"Orwell saw governments as the problem, when as it turns out a great deal of the civil problems we face are likely more the responsibility of corporations than governments." - fast forward about a decade until the corporations are the government. Does it not concern you that British banking is in tatters and it is business as usual? Does it not concern you revelation after sick sad revelation (MPs, expenses, Murdoch, eurozone, it doesn't matter really, it's all the same) and it is business as usual? There will be a time when this spirals so far out of control it will be cival war or totalitarian regime. I give it ten years at the current rate.
"He saw ubiquitous surveillance as being only a tool of oppression and nothing more; as it turns out, surveillance works just as well in the hands of private citizens against the government" - while the government permits the citizens to make use of surveillance. In our dystopian future, Joe Average won't have access to such things as video cameras, and those preferred citizens that do have such things will know damn well to watch very carefully what they record and when. Cherish these days when every idiot with a smartphone has a portable video camera and every other idiot is happy to mug mindlessly at it for no purpose other than to look a pratt on YouTube.
Of course, it won't be a case of "we're banning video cameras". It will be to protect innocent young children from predatory adults, and how simple it is for any closet paedo to take endless hours of cute young girls frolicking in the daisies, or some Daily Fail pleasing cack like that.
"He believed that political powers would grow and grow until we were left with only two giant opposing nation-states;" - try America and Russia. Yeah, ho hum, that power play again. The current situation in Syria could have been dealt with a long time ago if those two hadn't started a pissing contest. Russia, by the way, will not be the USSR we know of old. It'll be Russia, China, and half the east of Europe.
"in reality, what we see is that nations, particularly totalitarian nations, often tend to fragment when their internal stress reaches a certain point. (Witness, for example, the collapse of the Soviet Union and the subsequent splintering of many countries in Eastern and Central Europe.)" - witness North Korea. Witness Iraq before the invasion. Witness maybe Russia devolving into the USSR. If you are a totalitarian leader, you must rule with an iron fist and be willing to smite down those who oppose you, even if they are family. You rule absolutely with absolute fear. The countries you mention? It's mostly because the Soviet leadership got soft and the little countries saw there was another way. This doesn't mean totalitarian nations self-destruct, it just means some leaders are better at mass slaughter than others.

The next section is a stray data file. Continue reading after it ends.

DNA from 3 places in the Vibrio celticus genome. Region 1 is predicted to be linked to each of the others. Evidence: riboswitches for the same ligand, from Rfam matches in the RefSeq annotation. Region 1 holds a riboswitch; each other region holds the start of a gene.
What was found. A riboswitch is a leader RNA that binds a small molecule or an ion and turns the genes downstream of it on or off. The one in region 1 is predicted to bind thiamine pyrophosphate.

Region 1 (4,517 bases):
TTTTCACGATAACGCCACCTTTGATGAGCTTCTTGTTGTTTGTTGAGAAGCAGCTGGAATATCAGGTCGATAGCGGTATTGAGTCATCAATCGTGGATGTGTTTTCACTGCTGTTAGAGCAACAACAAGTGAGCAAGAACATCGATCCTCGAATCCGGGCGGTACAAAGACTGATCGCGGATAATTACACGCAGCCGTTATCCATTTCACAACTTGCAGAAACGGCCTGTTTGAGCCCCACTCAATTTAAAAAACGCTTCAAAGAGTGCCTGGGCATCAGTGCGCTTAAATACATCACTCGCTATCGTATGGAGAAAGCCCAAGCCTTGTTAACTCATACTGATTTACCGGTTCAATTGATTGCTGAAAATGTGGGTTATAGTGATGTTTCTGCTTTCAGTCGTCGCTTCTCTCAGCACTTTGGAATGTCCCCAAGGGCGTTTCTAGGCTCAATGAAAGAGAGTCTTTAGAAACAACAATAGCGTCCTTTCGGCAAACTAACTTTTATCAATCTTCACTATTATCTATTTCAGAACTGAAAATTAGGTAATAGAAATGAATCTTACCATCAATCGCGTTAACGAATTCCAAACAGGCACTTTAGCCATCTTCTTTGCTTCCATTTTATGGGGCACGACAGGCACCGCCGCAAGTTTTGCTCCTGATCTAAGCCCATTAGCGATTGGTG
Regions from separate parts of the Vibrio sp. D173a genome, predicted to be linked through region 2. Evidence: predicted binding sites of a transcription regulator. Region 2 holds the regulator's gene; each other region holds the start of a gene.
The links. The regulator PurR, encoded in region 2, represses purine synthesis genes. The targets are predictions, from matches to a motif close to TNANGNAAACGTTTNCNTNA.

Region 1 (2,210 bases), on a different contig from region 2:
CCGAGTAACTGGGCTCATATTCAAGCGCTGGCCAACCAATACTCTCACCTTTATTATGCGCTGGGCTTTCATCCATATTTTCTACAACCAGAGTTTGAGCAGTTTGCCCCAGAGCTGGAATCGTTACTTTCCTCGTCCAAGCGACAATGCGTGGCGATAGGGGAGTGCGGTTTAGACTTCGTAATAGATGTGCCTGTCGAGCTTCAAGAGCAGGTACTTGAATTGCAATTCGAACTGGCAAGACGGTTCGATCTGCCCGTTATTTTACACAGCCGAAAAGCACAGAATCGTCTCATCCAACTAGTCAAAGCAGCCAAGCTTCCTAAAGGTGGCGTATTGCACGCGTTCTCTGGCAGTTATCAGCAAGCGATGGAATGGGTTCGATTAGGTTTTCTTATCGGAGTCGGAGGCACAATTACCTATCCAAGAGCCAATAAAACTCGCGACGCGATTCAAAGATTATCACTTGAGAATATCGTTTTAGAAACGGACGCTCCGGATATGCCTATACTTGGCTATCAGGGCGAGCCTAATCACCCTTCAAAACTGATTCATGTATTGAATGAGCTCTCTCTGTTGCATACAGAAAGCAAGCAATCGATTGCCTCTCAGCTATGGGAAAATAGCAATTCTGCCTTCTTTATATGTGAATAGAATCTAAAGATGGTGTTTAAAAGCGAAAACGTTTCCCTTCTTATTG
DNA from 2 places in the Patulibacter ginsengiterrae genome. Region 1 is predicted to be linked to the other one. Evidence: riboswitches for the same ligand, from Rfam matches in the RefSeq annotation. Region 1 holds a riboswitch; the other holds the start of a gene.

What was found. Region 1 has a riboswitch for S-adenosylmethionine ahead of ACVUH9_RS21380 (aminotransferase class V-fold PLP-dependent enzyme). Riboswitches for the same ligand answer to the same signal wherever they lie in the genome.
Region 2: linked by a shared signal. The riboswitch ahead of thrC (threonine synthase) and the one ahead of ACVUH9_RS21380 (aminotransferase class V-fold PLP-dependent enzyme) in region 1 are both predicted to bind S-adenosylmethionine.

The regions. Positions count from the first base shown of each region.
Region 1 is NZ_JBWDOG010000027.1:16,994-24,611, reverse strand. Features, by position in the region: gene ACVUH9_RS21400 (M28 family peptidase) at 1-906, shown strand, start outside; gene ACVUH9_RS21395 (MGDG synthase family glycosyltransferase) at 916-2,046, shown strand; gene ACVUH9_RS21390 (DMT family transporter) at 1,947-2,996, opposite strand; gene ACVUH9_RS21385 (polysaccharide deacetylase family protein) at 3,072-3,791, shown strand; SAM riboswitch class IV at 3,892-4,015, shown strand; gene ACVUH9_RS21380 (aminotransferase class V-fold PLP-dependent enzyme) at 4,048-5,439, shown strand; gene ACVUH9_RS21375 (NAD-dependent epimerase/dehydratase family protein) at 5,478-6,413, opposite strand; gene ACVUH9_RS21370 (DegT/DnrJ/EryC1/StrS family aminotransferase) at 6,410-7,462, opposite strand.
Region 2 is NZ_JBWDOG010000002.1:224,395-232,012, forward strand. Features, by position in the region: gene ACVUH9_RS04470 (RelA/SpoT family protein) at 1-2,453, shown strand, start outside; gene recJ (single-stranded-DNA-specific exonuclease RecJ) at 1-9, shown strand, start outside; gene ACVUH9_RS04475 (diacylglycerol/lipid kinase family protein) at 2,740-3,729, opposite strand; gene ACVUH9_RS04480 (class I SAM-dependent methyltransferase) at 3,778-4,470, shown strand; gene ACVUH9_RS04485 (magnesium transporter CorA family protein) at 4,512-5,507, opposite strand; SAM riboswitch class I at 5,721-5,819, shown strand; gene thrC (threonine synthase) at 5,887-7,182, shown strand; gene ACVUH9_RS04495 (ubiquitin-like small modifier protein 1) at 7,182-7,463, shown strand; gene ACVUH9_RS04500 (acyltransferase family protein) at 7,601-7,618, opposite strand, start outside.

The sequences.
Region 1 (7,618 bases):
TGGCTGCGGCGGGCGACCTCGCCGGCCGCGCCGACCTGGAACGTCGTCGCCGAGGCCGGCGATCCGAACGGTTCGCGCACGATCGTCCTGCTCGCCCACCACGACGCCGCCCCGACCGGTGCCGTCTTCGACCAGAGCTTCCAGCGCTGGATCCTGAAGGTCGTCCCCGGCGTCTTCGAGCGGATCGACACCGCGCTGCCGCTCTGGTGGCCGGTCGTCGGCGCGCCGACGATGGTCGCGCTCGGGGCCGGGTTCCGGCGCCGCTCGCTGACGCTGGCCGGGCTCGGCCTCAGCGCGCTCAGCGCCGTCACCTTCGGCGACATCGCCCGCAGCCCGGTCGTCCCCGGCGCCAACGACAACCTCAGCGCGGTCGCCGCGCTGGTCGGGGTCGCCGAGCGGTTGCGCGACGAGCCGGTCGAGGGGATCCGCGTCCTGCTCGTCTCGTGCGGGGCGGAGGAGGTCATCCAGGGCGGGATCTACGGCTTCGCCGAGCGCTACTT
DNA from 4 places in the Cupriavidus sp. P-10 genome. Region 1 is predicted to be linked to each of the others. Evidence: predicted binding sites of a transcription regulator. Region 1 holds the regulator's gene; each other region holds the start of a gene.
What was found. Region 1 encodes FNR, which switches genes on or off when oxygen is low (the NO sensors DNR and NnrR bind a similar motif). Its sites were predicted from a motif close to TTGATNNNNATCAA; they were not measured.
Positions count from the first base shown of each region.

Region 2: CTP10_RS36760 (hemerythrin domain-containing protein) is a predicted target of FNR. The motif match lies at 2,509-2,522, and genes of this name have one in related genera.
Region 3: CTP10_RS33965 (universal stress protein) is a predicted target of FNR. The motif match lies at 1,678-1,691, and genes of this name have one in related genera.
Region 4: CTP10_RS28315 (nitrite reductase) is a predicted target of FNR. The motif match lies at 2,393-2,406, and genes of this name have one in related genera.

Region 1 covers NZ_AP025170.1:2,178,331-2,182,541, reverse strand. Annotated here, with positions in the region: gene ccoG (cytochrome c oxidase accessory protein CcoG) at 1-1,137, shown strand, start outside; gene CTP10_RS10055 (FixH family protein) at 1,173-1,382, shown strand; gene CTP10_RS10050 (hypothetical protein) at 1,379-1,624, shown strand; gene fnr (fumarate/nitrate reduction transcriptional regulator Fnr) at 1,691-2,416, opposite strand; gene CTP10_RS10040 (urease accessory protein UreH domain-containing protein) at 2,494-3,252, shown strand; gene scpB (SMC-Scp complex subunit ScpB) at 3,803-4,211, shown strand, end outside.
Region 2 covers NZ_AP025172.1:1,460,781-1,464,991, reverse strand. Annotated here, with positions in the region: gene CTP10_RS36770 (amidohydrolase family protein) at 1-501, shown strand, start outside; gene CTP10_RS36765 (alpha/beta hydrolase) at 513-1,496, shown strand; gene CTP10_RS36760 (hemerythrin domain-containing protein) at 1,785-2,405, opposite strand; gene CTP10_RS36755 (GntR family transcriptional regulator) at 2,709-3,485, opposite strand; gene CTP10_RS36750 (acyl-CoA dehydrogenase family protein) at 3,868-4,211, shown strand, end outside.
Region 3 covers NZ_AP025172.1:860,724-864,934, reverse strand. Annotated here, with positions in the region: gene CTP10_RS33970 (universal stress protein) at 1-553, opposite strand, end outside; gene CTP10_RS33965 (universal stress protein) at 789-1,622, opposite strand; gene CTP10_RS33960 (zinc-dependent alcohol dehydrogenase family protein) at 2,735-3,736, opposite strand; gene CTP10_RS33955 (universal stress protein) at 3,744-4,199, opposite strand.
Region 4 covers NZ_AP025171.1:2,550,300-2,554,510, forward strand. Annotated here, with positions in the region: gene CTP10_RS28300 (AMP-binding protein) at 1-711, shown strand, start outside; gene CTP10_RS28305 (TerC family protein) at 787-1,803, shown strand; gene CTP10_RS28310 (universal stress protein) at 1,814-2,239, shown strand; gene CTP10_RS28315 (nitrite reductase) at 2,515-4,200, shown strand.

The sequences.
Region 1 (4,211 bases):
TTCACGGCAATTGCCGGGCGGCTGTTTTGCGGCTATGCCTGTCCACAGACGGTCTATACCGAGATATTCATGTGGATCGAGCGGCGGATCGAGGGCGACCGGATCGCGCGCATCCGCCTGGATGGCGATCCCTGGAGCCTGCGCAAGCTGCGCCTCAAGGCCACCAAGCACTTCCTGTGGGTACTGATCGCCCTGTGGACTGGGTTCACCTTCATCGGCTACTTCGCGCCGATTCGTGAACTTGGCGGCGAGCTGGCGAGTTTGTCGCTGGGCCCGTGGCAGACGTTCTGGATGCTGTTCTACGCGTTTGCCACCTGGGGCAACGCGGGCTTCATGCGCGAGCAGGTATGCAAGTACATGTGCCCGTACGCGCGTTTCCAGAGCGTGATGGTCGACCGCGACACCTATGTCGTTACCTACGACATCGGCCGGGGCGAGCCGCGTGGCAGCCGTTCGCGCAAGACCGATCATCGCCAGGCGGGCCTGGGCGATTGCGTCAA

"and can be used to exchange information in a grassroots way very rapidly, and is surprisingly difficult to contain" - for the moment. However some countries have toyed with unplugging the Internet. I would imagine if you pulled the plug on that and ordered mobile networks shut down (put a gun to the right person's head, you'd e surprised how quickly things could happen) that would curtail a lot of the grassroots communications. Telephony can be monitored and/or restricted. Few people have a CB these days, and we all know the state media will be transmitting what we are supposed to hear (try: temporary media shut-down as al qaeda is planning a massive attack on bull...bull...bull...bull...bulll).
"On the flip side, many of the most pressing problems we face, such as economic depression, currency and foreign debt woes, abuse of civil copyright and patent matters as blunt instruments of criminal policy, and so on, totally escaped him."
We worry about economic depression because we have the freedoms to enjoy or fear it. If we reverted to being mere pawns in somebody else's game, we wouldn't have an economy as such. Only that which we are deemed entitled to. In the dystopian future, there will be no civil copyright or patent nonsense. Everything you may create will belong to the government (corporation).
"has become a social metaphor to compare every governmental incursion or social ill with 1984, I don't think most of those comparisons stand up even to cursory inspection." - that's because you are trying to compare NOW with the utter dystopia of 1984. Where we are now is about the crapsack world of "Robocop". We have not yet reached 1984, we still have some freedoms and the ability to think for ourselves once in a while...